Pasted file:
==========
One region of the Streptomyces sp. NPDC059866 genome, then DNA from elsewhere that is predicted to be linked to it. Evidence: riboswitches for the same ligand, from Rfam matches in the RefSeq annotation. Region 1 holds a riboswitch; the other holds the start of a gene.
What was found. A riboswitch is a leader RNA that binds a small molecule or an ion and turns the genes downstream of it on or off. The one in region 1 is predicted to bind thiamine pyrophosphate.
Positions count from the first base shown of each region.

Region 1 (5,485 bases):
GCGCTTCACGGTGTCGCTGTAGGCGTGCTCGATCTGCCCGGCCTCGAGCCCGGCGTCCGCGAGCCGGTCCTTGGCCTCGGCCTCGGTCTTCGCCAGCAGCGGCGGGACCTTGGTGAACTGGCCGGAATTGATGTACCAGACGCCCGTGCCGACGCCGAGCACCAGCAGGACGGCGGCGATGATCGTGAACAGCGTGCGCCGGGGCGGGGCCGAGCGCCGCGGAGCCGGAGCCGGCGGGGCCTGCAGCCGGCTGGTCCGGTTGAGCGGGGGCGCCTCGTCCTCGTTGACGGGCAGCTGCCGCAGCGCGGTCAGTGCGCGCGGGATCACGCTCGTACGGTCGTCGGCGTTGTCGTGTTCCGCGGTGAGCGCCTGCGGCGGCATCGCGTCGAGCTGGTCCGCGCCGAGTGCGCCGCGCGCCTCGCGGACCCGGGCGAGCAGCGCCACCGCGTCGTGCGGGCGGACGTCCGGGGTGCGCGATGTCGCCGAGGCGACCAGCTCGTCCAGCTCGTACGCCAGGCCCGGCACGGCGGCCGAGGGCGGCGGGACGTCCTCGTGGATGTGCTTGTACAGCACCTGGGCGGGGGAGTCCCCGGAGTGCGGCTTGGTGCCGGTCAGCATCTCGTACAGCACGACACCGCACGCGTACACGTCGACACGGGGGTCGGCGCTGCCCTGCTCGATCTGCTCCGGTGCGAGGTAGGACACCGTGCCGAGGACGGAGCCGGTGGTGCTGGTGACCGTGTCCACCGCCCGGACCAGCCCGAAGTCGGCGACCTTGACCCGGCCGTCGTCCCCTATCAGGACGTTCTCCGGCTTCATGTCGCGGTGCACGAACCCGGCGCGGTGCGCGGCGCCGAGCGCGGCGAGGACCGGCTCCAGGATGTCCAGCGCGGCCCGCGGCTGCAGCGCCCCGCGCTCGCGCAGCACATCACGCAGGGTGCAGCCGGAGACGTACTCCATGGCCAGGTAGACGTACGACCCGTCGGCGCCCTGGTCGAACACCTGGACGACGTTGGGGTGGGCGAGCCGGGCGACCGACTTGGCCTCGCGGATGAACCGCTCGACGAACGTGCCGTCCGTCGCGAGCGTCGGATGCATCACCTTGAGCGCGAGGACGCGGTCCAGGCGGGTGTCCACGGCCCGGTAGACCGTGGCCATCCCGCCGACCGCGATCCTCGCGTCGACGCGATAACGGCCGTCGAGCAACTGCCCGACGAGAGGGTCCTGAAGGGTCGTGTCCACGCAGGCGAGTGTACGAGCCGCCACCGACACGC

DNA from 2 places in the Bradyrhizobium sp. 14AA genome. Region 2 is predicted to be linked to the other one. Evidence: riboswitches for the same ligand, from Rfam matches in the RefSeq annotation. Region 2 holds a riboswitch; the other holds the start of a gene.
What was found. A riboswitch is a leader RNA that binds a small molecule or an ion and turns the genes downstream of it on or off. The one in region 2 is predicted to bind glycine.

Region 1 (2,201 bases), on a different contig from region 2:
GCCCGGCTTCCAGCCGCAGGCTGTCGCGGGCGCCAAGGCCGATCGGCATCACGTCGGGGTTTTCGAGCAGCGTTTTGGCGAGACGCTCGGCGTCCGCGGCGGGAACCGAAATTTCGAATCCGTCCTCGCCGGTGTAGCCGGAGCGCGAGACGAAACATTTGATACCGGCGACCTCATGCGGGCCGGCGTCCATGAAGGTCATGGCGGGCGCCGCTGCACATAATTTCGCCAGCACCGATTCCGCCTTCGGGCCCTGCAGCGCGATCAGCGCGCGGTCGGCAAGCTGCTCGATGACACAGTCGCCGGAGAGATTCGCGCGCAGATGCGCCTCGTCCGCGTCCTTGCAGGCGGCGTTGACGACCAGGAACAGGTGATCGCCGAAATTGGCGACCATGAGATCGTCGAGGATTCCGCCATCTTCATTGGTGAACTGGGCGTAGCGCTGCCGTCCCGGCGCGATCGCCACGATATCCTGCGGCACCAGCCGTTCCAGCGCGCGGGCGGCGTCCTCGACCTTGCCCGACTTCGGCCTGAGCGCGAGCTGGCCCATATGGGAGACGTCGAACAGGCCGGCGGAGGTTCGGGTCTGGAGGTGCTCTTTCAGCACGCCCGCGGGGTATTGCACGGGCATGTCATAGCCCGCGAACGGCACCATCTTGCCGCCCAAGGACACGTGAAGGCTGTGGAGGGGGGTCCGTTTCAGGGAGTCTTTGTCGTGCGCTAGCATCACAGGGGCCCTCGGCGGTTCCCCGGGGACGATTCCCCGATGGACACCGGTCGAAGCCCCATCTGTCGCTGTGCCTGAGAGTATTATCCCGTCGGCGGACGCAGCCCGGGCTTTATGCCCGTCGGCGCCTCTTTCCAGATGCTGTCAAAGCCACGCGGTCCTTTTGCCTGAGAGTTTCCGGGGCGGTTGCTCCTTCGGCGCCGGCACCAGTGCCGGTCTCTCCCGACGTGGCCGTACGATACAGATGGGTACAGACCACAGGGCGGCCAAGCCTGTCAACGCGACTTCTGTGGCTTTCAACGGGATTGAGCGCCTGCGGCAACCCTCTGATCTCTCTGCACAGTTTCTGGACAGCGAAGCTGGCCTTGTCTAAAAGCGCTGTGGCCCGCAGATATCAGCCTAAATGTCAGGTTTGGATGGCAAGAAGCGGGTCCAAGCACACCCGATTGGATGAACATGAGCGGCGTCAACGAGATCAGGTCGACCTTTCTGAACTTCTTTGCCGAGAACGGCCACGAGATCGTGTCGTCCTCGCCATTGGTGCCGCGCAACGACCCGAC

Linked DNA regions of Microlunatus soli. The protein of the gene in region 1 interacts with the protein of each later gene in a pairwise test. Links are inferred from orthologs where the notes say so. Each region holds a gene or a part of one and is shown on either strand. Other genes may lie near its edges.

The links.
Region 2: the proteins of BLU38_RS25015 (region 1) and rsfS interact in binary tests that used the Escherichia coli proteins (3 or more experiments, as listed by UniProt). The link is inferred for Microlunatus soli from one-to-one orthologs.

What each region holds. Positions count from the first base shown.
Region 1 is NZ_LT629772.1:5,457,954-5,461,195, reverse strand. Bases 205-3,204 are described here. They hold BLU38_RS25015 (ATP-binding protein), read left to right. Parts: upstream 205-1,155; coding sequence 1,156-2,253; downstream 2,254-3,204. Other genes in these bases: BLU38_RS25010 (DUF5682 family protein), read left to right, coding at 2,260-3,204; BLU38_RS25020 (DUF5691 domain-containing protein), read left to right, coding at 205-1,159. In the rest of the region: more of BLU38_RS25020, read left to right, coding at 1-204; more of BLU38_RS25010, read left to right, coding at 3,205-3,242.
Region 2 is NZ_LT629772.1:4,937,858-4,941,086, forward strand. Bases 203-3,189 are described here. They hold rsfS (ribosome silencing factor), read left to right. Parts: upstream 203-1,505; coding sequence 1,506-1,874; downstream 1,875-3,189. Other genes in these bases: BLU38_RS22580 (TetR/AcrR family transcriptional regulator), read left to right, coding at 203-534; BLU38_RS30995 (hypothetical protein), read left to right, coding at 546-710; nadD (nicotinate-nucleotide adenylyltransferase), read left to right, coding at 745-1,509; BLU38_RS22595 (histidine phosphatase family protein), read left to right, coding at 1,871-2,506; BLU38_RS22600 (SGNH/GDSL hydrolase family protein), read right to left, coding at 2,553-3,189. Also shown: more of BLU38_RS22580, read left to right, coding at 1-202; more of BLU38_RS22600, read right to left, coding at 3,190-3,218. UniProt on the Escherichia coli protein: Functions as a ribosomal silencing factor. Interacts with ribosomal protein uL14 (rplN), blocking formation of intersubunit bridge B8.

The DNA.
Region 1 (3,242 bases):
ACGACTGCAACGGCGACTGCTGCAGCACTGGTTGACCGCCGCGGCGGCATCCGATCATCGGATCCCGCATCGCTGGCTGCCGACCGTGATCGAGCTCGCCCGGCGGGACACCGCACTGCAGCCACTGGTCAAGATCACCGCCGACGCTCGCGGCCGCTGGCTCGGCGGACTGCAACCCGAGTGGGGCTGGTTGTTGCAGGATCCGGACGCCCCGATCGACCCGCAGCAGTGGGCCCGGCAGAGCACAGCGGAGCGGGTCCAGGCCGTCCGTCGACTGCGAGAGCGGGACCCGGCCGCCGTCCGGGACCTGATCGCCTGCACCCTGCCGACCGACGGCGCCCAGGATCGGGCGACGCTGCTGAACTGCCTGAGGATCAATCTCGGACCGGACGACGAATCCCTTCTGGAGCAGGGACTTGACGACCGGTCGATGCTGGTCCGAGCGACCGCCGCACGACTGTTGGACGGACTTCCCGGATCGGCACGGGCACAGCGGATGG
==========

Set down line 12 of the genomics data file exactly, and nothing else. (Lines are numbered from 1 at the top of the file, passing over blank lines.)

Region 2: the proteins of BLU38_RS25015 (region 1) and rsfS interact in binary tests that used the Escherichia coli proteins (3 or more experiments, as listed by UniProt). The link is inferred for Microlunatus soli from one-to-one orthologs.